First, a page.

On Old-Growth Logging, Deforestation and Habitat Destruction
The National Observer has an article today about political leaders at the COP26 in Glasgow "promising" to halt the ‘chainsaw massacre’ of the world’s forests.
You mean like the promises they made at the 2015 Paris Agreement on climate to cut greenhouse emissions and keep average global temperatures from rising beyond 2 degrees Celsius?
I am so effin tired of backslapping, asshole politicians, elite corporate executives, and know-nothing economic world leaders who are treated to luxurious accommodations and photo-ops while they lie to each other about the great measures they will take to reduce climate warming, knowing all the while that these are empty promises and they intend to do next to nothing to meet the coming crisis.
What the National Observer article does not talk about is the fact that Canada is a world leader in the destruction of wildlife habitat, deforestation and logging, clearcutting a million acres of boreal forest every year—a practice that releases huge amounts of carbon into the atmosphere and is equal to the annual emissions of 320 million cars. Eight percent of the world’s virgin forests were degraded between 2000 and 2013. Of that eight percent, 21.4 percent occurred in Canada.
Every year 200,000 hectares of forested land are logged in BC. Old-growth forests here are one of the rarest ecosystems on the planet, but this province, thanks to the shameless, corporate-captured Horgan government, continues the decimation.
At this point, 90% of our ancient trees (many of which have stood for 800 years) have already been felled. As a result, more than 2,000 species are now at risk of disappearing. If B.C. doesn’t end this decimation the last old-growth could be gone in as little as 10 years. (If you want a look at a new map detailing the destruction of old-growth forests go here.)
There are obvious environmental, climate warming, and cultural reasons to end logging and especially logging of old-growth forests. These forests help to protect the province from future climate change disasters. They are rich in biodiversity — which means that they support many other animal and plant species, including some which simply cannot survive in any other type of habitat. Their dense canopy, tough bark and extensive root systems help to prevent the spread of forest fires, landslides, and flooding — not to mention protecting water sources.
Old-growth forests also have a deep cultural significance for Indigenous peoples who have protected and sustained them for thousands of years. They could teach the rest of the world a thing or two about living within the ecological limits of nature and seeing the natural world as a great gift, a living, breathing being. Under the premise of environmental justice, the protection of ancient forests and biodiversity is part and parcel of justice for Indigenous peoples and the return of land to Indigenous Nations. (See my article on the links between extractive capitalism, reconciliation and colonialism here.)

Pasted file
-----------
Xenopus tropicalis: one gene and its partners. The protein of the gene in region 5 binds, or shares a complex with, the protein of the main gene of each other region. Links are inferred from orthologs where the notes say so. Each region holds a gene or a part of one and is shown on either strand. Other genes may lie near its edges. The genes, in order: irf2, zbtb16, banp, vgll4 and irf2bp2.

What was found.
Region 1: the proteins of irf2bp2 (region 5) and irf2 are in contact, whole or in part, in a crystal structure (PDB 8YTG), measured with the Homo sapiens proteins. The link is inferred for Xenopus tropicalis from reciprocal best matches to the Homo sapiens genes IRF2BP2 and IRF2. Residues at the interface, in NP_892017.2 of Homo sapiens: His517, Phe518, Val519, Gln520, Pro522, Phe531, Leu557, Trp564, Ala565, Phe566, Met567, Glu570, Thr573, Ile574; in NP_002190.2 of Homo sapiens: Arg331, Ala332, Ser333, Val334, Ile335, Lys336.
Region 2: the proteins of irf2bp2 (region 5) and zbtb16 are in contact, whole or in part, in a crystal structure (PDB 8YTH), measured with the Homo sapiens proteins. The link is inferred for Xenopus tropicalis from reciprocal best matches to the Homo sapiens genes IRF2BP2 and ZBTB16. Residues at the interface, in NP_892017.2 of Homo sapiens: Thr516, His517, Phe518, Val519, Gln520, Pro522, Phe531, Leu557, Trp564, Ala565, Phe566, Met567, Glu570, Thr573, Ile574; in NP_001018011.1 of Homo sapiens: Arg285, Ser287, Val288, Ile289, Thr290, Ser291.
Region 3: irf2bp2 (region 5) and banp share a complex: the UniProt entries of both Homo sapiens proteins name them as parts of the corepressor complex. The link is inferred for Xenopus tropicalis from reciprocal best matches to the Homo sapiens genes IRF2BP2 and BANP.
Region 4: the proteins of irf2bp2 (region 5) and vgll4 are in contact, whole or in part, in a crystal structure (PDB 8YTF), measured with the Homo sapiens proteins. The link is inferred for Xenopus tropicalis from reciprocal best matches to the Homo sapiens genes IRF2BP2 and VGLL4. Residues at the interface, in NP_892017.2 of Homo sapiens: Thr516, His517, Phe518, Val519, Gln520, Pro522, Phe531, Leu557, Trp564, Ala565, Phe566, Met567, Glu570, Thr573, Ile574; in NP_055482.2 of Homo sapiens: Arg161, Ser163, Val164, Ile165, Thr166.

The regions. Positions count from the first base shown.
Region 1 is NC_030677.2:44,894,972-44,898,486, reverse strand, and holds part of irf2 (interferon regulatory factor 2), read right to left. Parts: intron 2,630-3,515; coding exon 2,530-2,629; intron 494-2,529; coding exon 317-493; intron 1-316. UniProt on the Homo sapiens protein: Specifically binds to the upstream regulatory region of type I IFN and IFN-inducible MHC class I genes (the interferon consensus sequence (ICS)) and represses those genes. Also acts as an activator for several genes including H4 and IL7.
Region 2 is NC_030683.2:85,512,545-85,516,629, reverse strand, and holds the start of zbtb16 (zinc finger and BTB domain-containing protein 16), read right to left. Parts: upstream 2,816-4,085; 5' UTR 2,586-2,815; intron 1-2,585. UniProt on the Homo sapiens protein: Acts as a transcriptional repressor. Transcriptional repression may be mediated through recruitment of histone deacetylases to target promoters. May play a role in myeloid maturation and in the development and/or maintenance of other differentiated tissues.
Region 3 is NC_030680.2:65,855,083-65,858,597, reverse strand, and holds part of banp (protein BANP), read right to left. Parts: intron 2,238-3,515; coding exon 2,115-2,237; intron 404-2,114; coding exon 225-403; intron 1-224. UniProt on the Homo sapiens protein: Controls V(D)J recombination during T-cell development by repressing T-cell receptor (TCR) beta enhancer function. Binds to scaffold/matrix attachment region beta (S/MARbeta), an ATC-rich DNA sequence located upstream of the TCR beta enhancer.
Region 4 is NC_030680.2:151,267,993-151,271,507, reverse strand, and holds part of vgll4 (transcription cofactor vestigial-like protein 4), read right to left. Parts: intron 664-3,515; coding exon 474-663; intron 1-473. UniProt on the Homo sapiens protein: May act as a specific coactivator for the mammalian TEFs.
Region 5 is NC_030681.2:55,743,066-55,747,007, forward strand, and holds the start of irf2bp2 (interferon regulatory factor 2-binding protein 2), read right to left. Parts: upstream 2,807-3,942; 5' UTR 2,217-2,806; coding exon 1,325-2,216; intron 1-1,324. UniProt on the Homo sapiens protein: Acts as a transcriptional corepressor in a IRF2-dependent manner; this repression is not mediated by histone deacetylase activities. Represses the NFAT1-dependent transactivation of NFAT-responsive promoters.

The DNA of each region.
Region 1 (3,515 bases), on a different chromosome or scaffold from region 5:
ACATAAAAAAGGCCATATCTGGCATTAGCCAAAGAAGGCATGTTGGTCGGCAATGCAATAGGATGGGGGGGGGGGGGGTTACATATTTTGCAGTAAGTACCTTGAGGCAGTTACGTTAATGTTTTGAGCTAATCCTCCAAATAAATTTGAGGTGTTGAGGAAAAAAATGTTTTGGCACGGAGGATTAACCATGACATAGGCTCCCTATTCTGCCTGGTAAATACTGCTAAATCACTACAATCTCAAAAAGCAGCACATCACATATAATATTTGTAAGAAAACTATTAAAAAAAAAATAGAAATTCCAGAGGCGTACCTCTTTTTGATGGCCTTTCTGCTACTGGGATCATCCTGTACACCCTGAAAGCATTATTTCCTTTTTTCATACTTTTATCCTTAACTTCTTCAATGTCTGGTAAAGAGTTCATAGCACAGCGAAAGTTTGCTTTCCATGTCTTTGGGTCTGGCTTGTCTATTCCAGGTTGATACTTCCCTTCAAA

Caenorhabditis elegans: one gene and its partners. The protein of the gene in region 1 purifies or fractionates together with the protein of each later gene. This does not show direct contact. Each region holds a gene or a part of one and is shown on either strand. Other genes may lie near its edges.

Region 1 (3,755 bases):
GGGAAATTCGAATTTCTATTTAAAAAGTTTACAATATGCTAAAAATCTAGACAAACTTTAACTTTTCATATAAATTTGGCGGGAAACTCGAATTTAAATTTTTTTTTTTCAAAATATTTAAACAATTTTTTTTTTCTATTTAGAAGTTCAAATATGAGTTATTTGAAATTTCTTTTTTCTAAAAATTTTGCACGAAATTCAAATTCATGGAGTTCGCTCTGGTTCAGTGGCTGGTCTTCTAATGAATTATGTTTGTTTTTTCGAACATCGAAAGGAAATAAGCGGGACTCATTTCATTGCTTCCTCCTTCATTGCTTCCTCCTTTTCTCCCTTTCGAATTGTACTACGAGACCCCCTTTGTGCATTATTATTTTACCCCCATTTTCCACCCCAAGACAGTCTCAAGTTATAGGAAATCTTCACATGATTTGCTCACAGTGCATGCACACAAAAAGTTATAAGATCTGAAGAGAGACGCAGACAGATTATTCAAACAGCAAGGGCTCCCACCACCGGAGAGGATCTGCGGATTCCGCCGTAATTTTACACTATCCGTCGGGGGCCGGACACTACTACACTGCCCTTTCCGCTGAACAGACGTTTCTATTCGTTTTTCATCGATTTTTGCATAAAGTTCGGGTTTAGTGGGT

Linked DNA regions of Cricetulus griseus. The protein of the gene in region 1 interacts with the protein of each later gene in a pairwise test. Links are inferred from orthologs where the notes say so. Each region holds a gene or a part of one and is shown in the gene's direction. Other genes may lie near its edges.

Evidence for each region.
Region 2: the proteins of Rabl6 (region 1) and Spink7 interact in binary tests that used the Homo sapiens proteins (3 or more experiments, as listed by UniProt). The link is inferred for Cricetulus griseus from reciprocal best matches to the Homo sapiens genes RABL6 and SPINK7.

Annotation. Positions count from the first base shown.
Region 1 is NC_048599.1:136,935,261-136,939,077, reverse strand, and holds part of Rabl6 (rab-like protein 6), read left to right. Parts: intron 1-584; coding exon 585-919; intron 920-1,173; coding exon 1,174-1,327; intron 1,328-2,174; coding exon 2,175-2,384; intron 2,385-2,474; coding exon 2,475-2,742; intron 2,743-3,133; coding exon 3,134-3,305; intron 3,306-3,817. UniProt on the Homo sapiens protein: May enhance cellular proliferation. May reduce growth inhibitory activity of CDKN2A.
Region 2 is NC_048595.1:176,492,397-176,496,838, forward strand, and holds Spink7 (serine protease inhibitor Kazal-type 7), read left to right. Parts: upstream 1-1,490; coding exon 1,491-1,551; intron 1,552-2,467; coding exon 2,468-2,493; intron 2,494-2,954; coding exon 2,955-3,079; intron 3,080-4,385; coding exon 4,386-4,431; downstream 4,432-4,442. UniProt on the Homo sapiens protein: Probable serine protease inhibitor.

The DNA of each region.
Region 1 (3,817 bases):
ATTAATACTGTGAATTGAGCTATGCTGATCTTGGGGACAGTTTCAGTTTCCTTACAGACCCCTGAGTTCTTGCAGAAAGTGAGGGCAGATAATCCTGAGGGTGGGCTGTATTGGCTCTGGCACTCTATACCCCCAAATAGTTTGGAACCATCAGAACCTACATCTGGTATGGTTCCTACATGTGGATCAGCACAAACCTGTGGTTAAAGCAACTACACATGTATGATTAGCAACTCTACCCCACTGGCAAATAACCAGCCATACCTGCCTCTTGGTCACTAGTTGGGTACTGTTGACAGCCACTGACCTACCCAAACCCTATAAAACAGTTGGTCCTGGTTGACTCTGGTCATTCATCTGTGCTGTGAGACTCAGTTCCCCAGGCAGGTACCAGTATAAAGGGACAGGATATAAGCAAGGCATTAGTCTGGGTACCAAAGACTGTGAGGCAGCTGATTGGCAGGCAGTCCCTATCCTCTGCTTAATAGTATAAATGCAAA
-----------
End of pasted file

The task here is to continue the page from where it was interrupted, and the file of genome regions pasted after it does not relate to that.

Meanwhile, the present COP 26 climate change conference (which after 26 years should rightly be re-named the COP-OUT conference) is the whitest and the most privileged COP to date. Why? Because poor nations and activists in the Global South have been prohibited from attending it. Many of the latter have not had access to COVID vaccines. They don’t have access because greedy pharmaceutical companies absolutely refuse to share their patented knowledge and technology with drug manufacturers that could produce them for poorer countries, and also because wealthy nations representing just 13 percent of the world’s population have already cornered more than half (51 percent) of the promised doses of new COVID-19 vaccines. So, in other words, those most affected by climate warming and COVID are the most marginalized, the least heard from, and the most vulnerable to suffering and death. There is no excuse, no political, economic or moral justification for this, but there is a very obvious explanation: our current global capitalist economic system.
If we are really going to meet the issues of climate warming, deforestation, and environmental, hydrosphere and biosphere degradation, then we have to look at root causes. And the root cause of all of these problems is our global dependency on an economic system built on endless for-profit development and ceaseless consumerism on a finite planet. Our Earth is a closed system. It has only a finite amount of matter. Under our present world capitalist system, we are eating up the Earth’s resources at such an unsustainable rate that we have already exceeded our planet's carrying capacity. At this point, we have also have exceeded safe limits for greenhouse gas emissions, loss of biodiversity, and disturbance of the nitrogen and phosphorus cycles. What that means is the destructive root system of extractivist capitalism must end RIGHT NOW and be replaced by an alternative economic system grounded in the actual limits of what our planet can carry.
The reality is that we can either have an ecologically sustainable economic system that protects and enhances the health and well-being of humans and other forms of life within the limits afforded by our planet, or we can have capitalism. But, we cannot have both.